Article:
The New Deal is the title President Franklin D. Roosevelt gave to a sequence of programs and promises he initiated between 1933 and 1938 with the goal of giving relief, reform and recovery to the people and economy of the United States during the Great Depression. Dozens of government agencies were created as a result of the New Deal. Opponents of the New Deal, complaining of the cost and increase in federal power, ended its expansion by 1937 and abolished many of its programs by 1943. The Supreme Court of the United States ruled several programs unconstitutional. There are several New Deal programs still in operation, some of which still exist under their original names, including the FDIC, the FHA, and the TVA. The largest programs still in existence today are Social Security and the Securities and Exchange Commission.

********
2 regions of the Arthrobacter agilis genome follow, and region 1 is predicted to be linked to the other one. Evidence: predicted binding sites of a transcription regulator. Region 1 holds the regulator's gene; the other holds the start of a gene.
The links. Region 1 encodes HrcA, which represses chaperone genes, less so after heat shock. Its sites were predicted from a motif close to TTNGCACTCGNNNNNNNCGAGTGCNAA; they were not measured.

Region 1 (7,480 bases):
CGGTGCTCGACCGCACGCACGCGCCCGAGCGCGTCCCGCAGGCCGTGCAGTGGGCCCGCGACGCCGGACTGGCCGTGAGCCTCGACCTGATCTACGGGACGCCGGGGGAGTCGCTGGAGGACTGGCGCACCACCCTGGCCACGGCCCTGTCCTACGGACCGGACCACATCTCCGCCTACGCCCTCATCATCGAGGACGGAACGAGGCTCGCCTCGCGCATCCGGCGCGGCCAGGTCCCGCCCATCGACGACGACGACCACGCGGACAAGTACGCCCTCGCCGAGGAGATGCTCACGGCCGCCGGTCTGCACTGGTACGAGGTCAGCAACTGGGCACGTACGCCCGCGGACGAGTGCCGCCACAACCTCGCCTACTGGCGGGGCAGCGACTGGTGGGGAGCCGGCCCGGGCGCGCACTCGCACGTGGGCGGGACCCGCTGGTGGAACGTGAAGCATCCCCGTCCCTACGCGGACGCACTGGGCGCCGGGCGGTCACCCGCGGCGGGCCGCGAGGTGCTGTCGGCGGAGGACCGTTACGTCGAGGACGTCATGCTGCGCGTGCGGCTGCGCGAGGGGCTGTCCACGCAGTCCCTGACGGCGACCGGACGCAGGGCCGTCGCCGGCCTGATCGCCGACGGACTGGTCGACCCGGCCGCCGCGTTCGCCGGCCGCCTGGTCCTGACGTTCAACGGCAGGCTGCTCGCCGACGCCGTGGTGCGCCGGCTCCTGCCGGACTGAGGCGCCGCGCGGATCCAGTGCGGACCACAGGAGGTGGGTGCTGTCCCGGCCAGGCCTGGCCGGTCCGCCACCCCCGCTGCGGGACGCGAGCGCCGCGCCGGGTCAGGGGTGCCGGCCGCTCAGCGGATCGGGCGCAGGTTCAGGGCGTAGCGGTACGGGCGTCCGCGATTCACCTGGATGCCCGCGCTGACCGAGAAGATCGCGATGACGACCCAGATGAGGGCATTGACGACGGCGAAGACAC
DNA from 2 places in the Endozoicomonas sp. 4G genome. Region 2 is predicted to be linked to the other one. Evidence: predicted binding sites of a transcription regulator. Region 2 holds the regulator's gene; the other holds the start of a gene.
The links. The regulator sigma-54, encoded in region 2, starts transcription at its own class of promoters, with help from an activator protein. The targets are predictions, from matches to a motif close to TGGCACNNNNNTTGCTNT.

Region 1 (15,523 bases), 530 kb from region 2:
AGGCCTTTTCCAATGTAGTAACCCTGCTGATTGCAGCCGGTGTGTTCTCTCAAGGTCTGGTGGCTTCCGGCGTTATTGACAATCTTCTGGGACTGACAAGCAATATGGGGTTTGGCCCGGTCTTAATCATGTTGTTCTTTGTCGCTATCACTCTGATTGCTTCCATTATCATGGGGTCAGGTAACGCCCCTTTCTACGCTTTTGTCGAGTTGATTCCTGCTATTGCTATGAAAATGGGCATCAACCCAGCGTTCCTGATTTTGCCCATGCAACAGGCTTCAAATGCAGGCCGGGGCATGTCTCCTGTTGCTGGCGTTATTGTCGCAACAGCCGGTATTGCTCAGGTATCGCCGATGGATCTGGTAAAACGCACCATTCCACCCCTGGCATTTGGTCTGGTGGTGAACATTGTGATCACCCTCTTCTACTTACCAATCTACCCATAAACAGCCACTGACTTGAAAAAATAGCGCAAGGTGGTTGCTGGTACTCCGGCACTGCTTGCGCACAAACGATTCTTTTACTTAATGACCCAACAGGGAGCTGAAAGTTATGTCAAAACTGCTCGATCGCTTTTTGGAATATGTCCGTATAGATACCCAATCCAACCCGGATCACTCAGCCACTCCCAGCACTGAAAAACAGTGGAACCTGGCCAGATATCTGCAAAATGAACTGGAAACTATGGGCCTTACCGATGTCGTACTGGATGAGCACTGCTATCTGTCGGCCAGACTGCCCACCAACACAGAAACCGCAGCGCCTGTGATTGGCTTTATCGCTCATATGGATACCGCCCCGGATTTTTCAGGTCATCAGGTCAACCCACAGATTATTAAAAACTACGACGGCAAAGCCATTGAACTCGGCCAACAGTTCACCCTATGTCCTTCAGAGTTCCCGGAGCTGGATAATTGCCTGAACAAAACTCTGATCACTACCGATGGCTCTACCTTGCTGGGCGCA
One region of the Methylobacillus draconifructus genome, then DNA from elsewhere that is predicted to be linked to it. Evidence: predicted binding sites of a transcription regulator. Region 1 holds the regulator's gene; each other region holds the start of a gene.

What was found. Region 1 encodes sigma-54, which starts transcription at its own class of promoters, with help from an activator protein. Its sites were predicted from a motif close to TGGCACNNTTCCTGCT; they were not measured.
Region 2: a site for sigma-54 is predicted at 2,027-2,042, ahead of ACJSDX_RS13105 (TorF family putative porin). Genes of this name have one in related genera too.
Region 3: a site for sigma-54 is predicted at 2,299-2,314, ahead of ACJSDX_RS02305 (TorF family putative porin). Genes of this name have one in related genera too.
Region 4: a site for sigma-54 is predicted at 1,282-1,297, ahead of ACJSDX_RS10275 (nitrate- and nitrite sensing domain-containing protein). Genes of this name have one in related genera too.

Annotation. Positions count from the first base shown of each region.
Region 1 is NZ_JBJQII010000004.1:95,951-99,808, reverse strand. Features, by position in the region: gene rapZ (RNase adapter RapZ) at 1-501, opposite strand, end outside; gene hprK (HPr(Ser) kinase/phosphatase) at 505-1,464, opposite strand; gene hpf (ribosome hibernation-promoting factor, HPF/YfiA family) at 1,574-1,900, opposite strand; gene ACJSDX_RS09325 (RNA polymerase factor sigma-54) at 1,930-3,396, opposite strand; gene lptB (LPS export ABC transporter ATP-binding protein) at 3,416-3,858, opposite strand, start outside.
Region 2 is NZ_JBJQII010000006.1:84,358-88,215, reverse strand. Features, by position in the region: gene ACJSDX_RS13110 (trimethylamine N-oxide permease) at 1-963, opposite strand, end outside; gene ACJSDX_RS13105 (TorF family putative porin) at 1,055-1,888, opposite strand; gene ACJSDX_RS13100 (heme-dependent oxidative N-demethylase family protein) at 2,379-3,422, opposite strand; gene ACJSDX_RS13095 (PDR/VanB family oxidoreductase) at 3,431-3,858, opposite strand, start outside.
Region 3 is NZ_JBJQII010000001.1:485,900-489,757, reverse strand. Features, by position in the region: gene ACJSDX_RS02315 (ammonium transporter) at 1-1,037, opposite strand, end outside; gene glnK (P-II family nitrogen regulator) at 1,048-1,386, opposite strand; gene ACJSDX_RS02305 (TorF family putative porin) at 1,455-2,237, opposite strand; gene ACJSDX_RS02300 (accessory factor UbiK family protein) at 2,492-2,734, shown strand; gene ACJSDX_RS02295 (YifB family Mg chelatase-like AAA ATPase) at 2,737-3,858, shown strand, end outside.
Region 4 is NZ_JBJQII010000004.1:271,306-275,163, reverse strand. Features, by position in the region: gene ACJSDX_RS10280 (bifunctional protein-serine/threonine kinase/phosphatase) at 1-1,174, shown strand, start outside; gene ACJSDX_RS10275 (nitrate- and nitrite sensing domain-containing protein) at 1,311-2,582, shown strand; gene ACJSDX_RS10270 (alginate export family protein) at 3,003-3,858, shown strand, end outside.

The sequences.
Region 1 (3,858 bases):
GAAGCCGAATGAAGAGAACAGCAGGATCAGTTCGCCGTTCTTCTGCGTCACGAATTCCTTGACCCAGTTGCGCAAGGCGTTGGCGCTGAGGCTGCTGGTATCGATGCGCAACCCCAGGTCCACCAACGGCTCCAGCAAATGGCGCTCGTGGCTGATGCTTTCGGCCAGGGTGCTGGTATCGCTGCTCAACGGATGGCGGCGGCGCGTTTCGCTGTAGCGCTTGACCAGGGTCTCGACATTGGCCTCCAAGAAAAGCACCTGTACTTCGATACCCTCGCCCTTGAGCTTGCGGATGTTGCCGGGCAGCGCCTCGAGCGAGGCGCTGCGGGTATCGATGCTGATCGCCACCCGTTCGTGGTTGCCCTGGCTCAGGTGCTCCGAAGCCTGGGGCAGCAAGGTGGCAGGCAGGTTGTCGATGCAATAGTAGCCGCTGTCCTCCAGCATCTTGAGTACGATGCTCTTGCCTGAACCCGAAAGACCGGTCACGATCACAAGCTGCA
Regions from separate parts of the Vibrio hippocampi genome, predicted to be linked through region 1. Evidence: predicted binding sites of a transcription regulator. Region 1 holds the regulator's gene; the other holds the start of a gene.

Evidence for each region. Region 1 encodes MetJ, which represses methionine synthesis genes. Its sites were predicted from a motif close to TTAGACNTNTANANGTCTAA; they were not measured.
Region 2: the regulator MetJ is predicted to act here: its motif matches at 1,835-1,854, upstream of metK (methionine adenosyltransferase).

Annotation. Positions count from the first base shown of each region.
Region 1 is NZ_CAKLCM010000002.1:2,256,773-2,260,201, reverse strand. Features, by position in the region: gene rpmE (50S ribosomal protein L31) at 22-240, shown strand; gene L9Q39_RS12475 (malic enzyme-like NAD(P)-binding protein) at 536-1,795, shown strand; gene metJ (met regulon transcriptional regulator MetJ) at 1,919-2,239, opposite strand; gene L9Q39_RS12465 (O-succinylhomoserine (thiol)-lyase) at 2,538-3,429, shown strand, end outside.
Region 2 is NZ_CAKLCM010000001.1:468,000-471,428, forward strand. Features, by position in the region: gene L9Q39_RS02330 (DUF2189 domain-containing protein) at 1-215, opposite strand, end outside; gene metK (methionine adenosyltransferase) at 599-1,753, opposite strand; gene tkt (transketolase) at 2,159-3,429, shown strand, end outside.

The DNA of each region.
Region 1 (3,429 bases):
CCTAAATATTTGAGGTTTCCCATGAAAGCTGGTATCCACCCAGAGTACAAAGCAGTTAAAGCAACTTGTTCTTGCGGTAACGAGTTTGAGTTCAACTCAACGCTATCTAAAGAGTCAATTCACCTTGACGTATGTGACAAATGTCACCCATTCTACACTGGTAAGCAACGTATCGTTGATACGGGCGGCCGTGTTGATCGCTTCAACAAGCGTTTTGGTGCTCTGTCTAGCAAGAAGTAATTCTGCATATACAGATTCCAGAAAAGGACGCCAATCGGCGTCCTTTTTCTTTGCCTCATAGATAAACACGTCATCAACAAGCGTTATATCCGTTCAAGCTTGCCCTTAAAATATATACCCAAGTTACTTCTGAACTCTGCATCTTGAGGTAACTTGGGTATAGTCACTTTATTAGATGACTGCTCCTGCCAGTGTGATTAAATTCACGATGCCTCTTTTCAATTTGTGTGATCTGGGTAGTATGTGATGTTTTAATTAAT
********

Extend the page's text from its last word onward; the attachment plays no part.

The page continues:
Reasons for the New Deal programs.
On October 24, 1929, the initial crash of the U.S. stock market, known as Wall Street Crash of 1929, set off a worldwide downward spiral in every part of the globe. Then, on Tuesday October 29, the stock market fell even more than it had on October 24. This day is known as Black Tuesday. Roosevelt entered office with no single ideology or plan for dealing with the depression. He was willing to try anything, and, indeed, in the First New Deal virtually every organized gained much of what they demanded. This First New Deal thus was self-contradictory, pragmatic, and experimental. The economy eventually recovered from the deep pit of 1932, and started heading upward again until 1937, when the Recession of 1937 sent the economy back to 1934 levels of unemployment. Whether the New Deal was responsible for the recovery, or whether it even slowed the recovery, is a subject of debate.
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